What is the difference between a battery and a capacitor?

BY Marshall Brain / POSTED May 8, 2009
Hammerbrook - City can this really be true?
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You Asked:
What is the difference between a battery and a capacitor? — Kyle, New York, N.Y.

Marshall Answered:
A battery is a can full of chemicals and metals. The can could contain something as simple as lemon juice along with a copper strip and a zinc strip, although modern batteries tend to be a bit more sophisticated than that. An electrochemical reaction produces voltage and current. If the reaction is reversible, you have a rechargeable battery. If not you have a disposable battery.

A capacitor is a can full of thin metal sheets held very close together but separated by an insulator. You pump electrons in to charge up the plates, and then the capacitor can pump electrons out again to power a circuit.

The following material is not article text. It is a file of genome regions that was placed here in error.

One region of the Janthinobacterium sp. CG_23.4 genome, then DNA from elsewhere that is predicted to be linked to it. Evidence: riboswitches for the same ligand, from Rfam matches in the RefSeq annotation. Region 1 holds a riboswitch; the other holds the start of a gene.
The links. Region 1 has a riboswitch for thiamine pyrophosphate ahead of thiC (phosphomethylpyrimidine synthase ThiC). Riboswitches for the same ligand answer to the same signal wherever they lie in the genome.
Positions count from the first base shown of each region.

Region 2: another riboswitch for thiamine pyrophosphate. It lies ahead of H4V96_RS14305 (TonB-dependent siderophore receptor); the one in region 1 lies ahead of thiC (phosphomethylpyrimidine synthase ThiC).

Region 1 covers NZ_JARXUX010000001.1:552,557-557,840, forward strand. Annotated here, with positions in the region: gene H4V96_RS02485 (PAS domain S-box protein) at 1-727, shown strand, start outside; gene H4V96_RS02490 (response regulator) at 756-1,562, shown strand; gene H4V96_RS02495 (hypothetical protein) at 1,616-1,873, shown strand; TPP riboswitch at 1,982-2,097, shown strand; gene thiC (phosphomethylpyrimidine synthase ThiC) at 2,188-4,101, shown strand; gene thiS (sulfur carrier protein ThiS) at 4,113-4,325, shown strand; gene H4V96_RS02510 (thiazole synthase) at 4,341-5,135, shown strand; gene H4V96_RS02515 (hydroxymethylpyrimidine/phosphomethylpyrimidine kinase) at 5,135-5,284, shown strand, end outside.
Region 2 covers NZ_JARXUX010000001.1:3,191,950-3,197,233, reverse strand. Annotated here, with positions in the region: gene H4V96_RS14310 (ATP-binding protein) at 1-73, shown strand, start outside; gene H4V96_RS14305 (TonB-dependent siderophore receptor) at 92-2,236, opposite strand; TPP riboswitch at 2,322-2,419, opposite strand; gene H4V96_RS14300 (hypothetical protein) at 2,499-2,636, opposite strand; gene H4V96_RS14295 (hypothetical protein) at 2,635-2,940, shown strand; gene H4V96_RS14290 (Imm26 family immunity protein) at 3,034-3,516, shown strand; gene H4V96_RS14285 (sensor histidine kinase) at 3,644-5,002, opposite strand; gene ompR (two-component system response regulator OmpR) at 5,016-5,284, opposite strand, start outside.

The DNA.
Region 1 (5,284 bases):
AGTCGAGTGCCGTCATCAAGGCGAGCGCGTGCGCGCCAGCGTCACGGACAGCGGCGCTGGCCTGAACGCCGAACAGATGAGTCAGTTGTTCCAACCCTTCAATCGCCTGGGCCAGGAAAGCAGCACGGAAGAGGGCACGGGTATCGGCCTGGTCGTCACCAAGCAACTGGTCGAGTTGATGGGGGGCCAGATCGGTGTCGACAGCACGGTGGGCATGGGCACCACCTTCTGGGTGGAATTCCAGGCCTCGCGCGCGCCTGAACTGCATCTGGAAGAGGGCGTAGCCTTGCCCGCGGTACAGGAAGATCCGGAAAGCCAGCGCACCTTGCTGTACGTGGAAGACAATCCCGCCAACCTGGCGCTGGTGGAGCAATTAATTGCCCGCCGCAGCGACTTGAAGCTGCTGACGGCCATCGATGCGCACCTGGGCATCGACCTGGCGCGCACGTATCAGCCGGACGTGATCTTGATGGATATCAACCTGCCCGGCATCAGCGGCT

As a general rule:

1) You can charge and discharge a capacitor much more quickly than you can a battery. The chemical reactions in a battery take time.

2) A capacitor doesn’t really “wear out”, while a battery does.

3) Capacitors are much larger than a battery that stores equivalent charge.

For more info see: How batteries Work and How capacitors work

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